7. For example, see “Infantry Branch FY22 LTC PSB Analysis and Key Points,” U.S. Army Human Resources Command, 8 March 2022, accessed on 27 March 2022, https://www.hrc.army.mil/content/ACTIVE%20OFFICER%20SELECTION%20BOARDS (CAC required).
  8. Lee A. Evans and G. Lee Robinson, “Evaluating Our Evaluations: Recognizing and Countering Performance Evaluation Pitfalls,” Military Review 100, no. 1 (January-February 2020): 97–98.
  9. Leonard Wong and Stephen J. Gerras, Lying to Ourselves: Dishonesty in the Army Profession (Carlisle, PA: U.S. Army War College Press, 2015), 26–27, accessed 21 March 2022, https://press.armywarcollege.edu/monographs/466?utm_source=press.armywarcollege.edu%2Fmonographs%2F466&utm_medium=PDF&utm_campaign=PDFCoverPages.
  10. U.S. Army Center for Army Leadership (CAL), “Military Leader Findings,” 2016 Center for Army Leadership Annual Survey of Army Leadership (CASAL), Technical Report 2017-01 (Fort Leavenworth, KS: CAL, August 2017), 37.
  11. Todd C. Helmus et al., Life as a Private: A Study of the Motivations and Experiences of Junior Enlisted Personnel in the U.S. Army (Santa Monica, CA: RAND Corporation, 2018), 26–27.
  12. CAL, “Military Leader Findings,” 48. Thirty-five percent is a low estimate derived by the author. It considers the percentage of soldiers who join purely for occupational reasons (approximately 50 percent), the percentage of leaders who envision remaining in the Army for a full twenty-year career (approximately 80 percent), and the percentage of leaders who feel their immediate supervisor is intolerant of subordinates’ learning from honest mistakes (approximately 45 percent).
  13. For promotion rates, see U.S. Army Human Resources Command’s “PSB Results & MOI” for each convened board, https://www.hrc.army.mil/content/ACTIVE%20OFFICER%20SELECTION%20BOARDS (CAC required).
  14. CAL, “Military Leader Findings,” 48.
  15. Army Regulation 71-32, Force Development and Documentation Consolidated Policies (Washington, DC: U.S. GPO, 2019), 32–33. Unlike deployable MTOE units, TDA units are generally nondeployable, and are organized to fulfill HQDA-directed missions.
  16. CAL, “Military Leader Findings,” 96.
  17. The high end of the range could occur if solely noncareerist subordinates happened to serve under the 55 percent of available risk-accepting supervisors. The low end could occur if every careerist subordinate (35 percent) was placed under a risk-accepting supervisor (55 percent), leaving only a 20 percent difference remaining for a noncareerist subordinate/risk-accepting supervisor match.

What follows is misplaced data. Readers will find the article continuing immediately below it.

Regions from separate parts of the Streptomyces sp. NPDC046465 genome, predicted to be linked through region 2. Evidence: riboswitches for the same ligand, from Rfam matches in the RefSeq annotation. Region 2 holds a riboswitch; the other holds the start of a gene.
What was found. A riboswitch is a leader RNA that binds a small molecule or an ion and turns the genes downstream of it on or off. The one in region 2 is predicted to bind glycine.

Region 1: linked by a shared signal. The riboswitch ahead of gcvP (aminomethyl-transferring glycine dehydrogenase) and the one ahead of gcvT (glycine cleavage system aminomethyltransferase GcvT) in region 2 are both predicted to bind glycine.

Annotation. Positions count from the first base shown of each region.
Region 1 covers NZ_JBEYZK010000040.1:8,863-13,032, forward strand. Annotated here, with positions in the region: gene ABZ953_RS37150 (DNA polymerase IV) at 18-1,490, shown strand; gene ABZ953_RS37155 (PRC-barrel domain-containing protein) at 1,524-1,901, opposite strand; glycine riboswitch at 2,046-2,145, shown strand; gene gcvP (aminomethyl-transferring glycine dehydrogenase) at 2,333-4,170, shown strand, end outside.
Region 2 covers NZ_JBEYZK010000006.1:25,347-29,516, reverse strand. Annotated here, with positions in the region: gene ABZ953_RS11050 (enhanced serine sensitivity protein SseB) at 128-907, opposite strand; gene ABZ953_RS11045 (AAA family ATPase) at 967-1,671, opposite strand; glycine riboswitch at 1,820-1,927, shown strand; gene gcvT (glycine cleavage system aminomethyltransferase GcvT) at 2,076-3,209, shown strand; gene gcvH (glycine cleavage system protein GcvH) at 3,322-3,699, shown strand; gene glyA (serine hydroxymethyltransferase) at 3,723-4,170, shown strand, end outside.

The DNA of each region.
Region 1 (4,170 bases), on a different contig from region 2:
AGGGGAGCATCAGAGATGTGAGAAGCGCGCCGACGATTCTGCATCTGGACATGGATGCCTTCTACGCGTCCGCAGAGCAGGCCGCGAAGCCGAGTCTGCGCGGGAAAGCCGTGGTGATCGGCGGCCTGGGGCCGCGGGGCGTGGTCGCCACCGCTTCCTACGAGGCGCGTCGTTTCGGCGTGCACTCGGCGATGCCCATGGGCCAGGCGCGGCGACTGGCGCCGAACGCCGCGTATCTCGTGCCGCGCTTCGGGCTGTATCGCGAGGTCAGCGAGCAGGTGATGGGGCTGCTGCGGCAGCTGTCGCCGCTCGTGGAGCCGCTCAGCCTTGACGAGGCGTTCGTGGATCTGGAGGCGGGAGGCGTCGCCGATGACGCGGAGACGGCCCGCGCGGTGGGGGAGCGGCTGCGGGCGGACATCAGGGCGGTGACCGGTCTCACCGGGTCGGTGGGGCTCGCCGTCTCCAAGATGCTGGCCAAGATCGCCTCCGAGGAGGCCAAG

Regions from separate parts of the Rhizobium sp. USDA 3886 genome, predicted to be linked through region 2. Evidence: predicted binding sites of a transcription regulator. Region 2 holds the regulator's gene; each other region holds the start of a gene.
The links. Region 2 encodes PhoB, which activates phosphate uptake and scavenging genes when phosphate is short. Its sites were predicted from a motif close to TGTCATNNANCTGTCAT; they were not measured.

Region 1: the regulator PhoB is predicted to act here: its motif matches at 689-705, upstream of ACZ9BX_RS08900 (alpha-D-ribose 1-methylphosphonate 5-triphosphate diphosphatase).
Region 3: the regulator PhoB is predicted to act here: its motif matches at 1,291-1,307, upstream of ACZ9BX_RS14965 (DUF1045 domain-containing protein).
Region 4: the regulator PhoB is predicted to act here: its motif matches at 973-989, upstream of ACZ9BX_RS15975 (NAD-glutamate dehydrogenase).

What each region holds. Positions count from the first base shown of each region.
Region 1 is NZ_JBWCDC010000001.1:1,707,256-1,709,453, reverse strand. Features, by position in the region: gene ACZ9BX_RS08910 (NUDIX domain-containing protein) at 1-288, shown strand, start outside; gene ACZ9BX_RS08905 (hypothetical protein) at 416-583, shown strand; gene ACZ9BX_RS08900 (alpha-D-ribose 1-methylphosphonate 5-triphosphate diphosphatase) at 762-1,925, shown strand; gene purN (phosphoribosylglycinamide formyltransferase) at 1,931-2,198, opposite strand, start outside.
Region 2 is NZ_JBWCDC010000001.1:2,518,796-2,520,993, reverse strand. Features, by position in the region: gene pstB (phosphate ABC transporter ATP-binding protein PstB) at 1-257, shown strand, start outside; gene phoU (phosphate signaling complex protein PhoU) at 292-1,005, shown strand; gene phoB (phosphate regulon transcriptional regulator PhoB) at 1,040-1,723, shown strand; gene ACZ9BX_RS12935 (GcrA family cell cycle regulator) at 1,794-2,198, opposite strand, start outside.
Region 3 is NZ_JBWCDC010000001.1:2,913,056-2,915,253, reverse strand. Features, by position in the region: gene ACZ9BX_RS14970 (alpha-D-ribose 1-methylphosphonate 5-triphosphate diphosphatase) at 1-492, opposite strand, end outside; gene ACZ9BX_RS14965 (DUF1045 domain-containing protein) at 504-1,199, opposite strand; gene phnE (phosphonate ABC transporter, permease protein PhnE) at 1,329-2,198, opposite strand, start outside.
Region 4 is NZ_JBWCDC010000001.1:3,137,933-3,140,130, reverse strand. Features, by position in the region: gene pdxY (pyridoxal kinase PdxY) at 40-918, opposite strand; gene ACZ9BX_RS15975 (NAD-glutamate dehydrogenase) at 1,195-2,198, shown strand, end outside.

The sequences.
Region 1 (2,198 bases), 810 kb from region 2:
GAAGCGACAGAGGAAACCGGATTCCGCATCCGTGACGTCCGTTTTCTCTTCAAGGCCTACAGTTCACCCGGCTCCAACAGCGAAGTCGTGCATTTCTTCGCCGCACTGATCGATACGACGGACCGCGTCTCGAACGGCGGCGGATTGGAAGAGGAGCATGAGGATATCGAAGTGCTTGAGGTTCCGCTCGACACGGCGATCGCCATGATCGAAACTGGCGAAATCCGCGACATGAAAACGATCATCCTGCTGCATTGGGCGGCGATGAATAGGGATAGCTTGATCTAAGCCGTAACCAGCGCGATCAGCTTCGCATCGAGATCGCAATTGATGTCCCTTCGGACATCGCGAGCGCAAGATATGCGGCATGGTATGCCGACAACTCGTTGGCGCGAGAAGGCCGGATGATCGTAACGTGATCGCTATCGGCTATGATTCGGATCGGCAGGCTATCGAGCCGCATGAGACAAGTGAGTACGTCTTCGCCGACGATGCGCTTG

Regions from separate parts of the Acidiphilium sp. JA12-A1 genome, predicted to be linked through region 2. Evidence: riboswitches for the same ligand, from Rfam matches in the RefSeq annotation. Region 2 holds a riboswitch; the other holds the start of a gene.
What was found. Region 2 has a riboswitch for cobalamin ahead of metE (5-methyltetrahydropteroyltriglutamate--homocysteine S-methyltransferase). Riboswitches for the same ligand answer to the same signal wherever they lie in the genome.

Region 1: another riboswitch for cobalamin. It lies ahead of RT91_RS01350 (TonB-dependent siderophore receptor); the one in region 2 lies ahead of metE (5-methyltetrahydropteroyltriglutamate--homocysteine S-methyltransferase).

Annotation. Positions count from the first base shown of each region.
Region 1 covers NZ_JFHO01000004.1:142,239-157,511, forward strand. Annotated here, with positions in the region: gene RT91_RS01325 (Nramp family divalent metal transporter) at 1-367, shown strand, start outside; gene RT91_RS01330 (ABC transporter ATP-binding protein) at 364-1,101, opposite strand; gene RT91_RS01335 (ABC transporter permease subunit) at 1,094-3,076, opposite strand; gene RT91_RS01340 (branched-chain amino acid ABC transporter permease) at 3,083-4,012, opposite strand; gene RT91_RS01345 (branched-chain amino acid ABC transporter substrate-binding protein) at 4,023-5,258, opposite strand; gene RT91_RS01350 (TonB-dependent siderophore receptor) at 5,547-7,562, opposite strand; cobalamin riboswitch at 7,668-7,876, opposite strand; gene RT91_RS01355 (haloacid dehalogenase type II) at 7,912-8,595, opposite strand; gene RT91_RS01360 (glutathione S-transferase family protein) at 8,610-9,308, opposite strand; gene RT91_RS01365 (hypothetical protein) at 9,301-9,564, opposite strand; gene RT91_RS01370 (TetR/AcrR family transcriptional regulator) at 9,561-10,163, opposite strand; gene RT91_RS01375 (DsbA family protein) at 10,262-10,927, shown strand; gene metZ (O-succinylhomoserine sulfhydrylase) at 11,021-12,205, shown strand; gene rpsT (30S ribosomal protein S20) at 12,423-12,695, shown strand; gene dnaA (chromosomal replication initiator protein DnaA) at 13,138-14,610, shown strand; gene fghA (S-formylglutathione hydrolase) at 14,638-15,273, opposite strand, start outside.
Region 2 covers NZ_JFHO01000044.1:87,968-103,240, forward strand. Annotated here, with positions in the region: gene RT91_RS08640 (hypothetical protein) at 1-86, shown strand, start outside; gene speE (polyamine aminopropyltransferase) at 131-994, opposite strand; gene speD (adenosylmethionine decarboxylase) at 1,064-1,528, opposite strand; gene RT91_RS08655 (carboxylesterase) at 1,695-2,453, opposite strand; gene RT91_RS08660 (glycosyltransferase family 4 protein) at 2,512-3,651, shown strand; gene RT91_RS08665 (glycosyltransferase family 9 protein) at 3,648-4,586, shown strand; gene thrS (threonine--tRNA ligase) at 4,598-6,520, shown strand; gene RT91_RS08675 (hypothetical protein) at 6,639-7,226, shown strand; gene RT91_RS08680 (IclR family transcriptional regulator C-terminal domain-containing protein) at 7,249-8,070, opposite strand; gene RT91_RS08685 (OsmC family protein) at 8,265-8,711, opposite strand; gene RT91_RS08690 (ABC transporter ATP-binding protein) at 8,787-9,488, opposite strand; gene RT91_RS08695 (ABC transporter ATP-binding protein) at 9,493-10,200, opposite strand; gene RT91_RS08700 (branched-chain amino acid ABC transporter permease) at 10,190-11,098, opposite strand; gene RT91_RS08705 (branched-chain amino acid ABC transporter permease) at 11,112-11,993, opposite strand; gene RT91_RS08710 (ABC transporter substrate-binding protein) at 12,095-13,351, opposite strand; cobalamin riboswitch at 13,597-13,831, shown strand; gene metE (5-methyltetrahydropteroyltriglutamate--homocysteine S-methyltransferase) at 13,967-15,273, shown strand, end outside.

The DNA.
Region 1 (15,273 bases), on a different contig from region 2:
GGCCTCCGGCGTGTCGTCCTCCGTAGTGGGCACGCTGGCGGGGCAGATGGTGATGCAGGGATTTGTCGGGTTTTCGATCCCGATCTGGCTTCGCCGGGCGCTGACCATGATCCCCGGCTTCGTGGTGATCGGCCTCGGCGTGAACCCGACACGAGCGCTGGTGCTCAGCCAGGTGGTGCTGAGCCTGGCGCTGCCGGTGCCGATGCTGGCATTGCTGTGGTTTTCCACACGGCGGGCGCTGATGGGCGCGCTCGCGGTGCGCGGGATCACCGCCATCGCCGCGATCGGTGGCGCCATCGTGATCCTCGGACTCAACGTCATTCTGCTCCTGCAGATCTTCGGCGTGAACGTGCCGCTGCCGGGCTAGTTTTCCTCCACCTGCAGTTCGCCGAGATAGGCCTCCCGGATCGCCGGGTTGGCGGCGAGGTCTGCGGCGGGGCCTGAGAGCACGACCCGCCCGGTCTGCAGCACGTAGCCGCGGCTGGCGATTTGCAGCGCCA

18. This simulation was done on Microsoft Excel. Five hundred rows were created to represent each leader. Each row had two cells containing a randomly generated two-digit decimal. The first cell represented the leader’s likelihood of predisposition toward placing their career over boldness, and the second cell represented the leader’s likelihood of assignment to a unit with a risk-averse supervisor. If a row had a decimal below 35 percent in the first cell, that row was deleted. If a leader had a decimal below 45 percent in the second cell, that cell was deleted. The remaining rows were added up, equaling a total of 157. 157 / 500 = .314, or 31.4 percent.
  19. U.S. Army Center for Army Lessons Learned (CALL), “Combat Training Center Trends 2019,” No. 20-10 (Fort Leavenworth, KS: CALL, 2019), 2–3, accessed 17 May 2022, https://call2.army.mil/docs/doc17997/17997.pdf (CAC required).
  20. Sayce Falk and Sasha Rogers, “Executive Summary,” Junior Military Officer Retention: Challenges and Opportunities (Cambridge, MA: Harvard University John F. Kennedy School of Government, March 2011), accessed 17 May 2022, https://officercandidatesschool.com/wp-content/uploads/2019/03/Junior-Military-Officer-Retention-Challenges-and-Opportunities-by-Sayce-Falk-Sasha-Rogers-John-F.-Kennedy-School-of-Government-Harvard-University.pdf.
  21. CAL, “Military Leader Findings,” 11.
  22. Townsend, Crissman, and McCoy, “Reinvigorating the Army’s Approach to Mission Command,” 8; Mission Command Training Program members, discussion with author, Art of War Scholars seminar, Fort Leavenworth, Kansas, 21 March 2022; Combined Arms Doctrine Directorate members, discussion with author, Art of War Scholars seminar, Fort Leavenworth, Kansas, 9 March 2022.
  23. Townsend, Crissman, and McCoy, “Reinvigorating the Army’s Approach to Mission Command,” 6. The authors argue overregulation and long lists of tasks, “much of which had little to do with warfighting or combat readiness,” has fostered an environment where leaders are now accustomed to less autonomy—in both training and combat.
  24. John Bolton, “Overkill: Army Mission Command Systems Inhibit Mission Command,” Small Wars Journal, August 2017, accessed 25 March 2022, https://smallwarsjournal.com/jrnl/art/overkill-army-mission-command-systems-inhibit-mission-command?msclkid=99c9c6eeb0a111ec9023932ca93ee17d.
  25. ADP 6-0, Mission Command, 2-17.


Maj. Michael J. Rasak, U.S. Army, is an Art of War Scholar at the Command and General Staff College. He holds a BA from Michigan State University and is pursuing a postgraduate degree in history from Western Kentucky University. His assignments include two combat deployments to Afghanistan, one as an infantry platoon leader and another as a squadron intelligence officer.


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September-October 2022